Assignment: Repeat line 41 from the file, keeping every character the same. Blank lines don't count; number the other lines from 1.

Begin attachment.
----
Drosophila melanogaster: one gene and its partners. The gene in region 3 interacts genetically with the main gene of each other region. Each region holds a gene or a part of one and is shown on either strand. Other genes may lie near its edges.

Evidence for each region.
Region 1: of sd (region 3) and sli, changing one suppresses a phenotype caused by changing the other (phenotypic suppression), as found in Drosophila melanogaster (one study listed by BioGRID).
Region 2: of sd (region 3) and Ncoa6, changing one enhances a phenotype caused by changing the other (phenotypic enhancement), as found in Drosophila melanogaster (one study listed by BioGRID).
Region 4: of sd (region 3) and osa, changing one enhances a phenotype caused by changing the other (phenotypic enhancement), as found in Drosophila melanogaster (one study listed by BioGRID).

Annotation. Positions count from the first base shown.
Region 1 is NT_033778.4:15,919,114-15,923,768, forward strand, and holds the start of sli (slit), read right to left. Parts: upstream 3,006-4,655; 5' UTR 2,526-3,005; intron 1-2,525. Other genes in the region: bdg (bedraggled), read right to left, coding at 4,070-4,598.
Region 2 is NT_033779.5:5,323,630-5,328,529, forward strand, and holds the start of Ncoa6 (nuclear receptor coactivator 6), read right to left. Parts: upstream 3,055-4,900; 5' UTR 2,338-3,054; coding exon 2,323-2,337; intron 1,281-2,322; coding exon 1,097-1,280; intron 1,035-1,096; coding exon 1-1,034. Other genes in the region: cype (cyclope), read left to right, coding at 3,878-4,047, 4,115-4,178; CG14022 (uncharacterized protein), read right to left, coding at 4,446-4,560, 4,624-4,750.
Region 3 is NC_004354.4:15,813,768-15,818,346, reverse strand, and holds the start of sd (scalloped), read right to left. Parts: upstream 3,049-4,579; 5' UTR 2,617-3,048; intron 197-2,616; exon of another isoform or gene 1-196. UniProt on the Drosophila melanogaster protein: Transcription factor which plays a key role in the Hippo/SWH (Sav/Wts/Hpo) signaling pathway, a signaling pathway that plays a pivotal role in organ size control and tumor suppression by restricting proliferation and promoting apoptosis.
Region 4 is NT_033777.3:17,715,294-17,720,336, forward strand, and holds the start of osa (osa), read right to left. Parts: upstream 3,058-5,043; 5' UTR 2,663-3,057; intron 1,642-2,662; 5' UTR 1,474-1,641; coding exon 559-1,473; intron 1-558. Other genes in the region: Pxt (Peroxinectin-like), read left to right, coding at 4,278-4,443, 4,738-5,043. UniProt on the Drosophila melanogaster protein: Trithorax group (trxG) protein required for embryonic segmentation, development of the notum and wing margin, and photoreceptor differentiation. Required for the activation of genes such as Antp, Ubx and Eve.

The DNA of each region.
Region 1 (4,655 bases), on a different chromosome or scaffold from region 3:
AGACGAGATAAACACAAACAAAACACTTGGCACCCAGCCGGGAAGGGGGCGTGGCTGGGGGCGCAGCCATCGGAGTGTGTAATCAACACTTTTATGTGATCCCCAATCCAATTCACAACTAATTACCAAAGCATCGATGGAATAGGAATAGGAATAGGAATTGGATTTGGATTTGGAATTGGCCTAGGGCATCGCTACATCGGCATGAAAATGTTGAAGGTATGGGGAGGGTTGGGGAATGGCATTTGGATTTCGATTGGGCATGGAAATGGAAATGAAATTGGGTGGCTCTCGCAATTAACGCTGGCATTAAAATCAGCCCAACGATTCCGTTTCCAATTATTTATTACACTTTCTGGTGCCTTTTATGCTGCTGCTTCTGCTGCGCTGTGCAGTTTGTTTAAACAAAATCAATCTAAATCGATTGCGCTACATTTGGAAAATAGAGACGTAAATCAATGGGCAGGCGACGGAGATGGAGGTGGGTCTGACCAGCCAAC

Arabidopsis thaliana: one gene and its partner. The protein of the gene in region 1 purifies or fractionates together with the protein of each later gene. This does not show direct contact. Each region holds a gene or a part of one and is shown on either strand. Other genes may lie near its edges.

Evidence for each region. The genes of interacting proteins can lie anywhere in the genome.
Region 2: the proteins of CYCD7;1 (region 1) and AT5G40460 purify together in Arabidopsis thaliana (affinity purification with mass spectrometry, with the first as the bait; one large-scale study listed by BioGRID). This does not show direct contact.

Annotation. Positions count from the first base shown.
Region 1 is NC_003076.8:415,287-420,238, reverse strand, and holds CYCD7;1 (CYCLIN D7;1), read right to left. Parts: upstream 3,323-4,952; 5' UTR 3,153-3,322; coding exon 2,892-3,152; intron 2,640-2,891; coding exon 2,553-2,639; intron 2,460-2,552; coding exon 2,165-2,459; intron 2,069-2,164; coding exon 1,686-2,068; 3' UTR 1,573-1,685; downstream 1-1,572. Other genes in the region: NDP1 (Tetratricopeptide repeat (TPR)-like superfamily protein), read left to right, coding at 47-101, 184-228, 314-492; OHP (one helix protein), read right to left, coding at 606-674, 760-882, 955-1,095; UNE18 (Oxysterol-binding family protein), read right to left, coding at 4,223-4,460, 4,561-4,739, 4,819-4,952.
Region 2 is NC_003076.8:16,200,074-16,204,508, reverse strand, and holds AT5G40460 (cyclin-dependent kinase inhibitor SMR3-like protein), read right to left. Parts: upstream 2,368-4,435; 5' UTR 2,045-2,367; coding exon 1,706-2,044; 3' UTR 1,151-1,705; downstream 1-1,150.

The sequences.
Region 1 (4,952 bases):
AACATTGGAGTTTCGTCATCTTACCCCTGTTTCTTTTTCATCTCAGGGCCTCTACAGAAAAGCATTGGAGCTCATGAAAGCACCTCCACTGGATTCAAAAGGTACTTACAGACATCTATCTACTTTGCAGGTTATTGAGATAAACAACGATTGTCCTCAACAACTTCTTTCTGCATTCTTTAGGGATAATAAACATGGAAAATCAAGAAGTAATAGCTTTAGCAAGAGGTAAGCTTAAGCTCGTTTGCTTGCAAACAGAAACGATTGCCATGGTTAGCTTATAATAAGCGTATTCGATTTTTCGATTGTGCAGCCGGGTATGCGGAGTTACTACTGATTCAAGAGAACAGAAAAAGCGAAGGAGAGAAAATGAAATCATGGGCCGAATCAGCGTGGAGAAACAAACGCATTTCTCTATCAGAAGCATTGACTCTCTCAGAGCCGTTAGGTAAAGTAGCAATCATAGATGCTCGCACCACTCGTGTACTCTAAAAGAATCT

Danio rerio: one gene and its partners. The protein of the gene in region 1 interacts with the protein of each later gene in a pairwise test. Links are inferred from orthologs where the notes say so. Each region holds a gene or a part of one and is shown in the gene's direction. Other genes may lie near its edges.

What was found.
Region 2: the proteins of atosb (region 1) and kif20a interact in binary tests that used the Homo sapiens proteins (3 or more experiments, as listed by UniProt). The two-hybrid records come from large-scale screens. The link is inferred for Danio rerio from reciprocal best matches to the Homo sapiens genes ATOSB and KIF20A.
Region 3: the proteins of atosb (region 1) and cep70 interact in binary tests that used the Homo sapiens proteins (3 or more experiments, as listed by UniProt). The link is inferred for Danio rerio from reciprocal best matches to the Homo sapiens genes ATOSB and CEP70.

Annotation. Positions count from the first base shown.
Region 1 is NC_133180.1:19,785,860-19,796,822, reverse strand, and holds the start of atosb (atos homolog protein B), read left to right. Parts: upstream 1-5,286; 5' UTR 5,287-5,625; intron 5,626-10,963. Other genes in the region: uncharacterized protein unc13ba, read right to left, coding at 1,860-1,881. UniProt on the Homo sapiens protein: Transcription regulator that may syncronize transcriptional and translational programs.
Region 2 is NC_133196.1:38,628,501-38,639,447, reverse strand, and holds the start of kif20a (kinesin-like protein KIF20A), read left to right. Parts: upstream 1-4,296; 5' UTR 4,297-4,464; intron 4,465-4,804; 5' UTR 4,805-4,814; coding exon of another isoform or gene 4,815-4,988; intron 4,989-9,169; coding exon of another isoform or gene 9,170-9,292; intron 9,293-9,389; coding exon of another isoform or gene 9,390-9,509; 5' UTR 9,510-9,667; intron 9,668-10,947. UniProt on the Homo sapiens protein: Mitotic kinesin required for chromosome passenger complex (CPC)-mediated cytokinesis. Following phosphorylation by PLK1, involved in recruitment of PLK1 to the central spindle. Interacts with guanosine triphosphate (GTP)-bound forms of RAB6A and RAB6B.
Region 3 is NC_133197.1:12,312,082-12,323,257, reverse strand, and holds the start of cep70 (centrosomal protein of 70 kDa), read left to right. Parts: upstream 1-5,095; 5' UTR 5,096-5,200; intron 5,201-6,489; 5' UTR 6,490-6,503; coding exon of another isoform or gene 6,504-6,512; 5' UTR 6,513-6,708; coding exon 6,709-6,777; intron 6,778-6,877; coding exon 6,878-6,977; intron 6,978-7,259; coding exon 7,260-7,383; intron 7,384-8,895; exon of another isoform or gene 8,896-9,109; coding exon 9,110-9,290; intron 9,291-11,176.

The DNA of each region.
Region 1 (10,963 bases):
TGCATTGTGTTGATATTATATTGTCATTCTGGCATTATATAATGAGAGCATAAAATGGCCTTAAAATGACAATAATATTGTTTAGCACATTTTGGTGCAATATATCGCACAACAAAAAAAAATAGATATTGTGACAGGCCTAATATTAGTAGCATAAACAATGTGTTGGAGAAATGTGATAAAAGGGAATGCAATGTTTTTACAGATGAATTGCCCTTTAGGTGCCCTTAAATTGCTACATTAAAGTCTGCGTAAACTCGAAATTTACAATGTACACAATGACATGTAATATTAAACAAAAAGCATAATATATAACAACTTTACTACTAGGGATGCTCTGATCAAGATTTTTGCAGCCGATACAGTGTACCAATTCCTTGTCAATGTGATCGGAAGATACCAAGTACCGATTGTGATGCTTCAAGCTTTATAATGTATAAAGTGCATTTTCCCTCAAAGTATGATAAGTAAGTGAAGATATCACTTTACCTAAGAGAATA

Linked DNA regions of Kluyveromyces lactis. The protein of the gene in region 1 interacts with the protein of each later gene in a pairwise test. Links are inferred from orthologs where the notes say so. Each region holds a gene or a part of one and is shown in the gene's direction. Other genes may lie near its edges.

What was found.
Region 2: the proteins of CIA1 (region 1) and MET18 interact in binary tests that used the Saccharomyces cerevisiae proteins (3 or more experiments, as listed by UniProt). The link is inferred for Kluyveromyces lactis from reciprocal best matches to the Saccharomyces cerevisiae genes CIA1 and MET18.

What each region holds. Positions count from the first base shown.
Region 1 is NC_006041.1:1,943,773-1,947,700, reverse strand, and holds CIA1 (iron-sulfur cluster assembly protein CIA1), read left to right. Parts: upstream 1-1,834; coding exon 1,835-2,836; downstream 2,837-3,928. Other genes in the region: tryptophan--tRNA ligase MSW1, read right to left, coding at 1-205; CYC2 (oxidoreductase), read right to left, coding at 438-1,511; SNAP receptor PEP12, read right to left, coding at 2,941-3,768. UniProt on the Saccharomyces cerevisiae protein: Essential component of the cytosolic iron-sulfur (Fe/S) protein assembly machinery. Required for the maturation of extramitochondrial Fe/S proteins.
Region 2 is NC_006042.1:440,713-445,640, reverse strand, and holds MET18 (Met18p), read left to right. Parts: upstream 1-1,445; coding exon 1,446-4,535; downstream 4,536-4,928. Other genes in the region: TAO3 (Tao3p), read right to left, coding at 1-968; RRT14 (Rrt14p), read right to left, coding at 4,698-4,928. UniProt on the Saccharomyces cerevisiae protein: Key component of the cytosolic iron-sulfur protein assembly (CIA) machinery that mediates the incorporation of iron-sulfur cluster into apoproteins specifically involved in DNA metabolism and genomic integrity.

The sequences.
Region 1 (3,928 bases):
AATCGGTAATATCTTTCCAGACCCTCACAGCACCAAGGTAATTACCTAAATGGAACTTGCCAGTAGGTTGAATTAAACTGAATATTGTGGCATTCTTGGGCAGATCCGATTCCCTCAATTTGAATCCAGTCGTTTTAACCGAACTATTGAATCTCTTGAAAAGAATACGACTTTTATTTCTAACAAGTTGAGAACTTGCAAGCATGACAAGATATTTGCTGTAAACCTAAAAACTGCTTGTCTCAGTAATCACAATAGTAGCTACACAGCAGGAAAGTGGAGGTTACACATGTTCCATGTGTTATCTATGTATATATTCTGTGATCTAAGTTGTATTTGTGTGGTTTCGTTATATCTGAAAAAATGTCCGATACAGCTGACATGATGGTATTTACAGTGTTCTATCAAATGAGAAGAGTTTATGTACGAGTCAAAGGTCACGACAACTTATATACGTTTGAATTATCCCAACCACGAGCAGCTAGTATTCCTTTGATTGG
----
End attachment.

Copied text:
Region 1 (3,928 bases):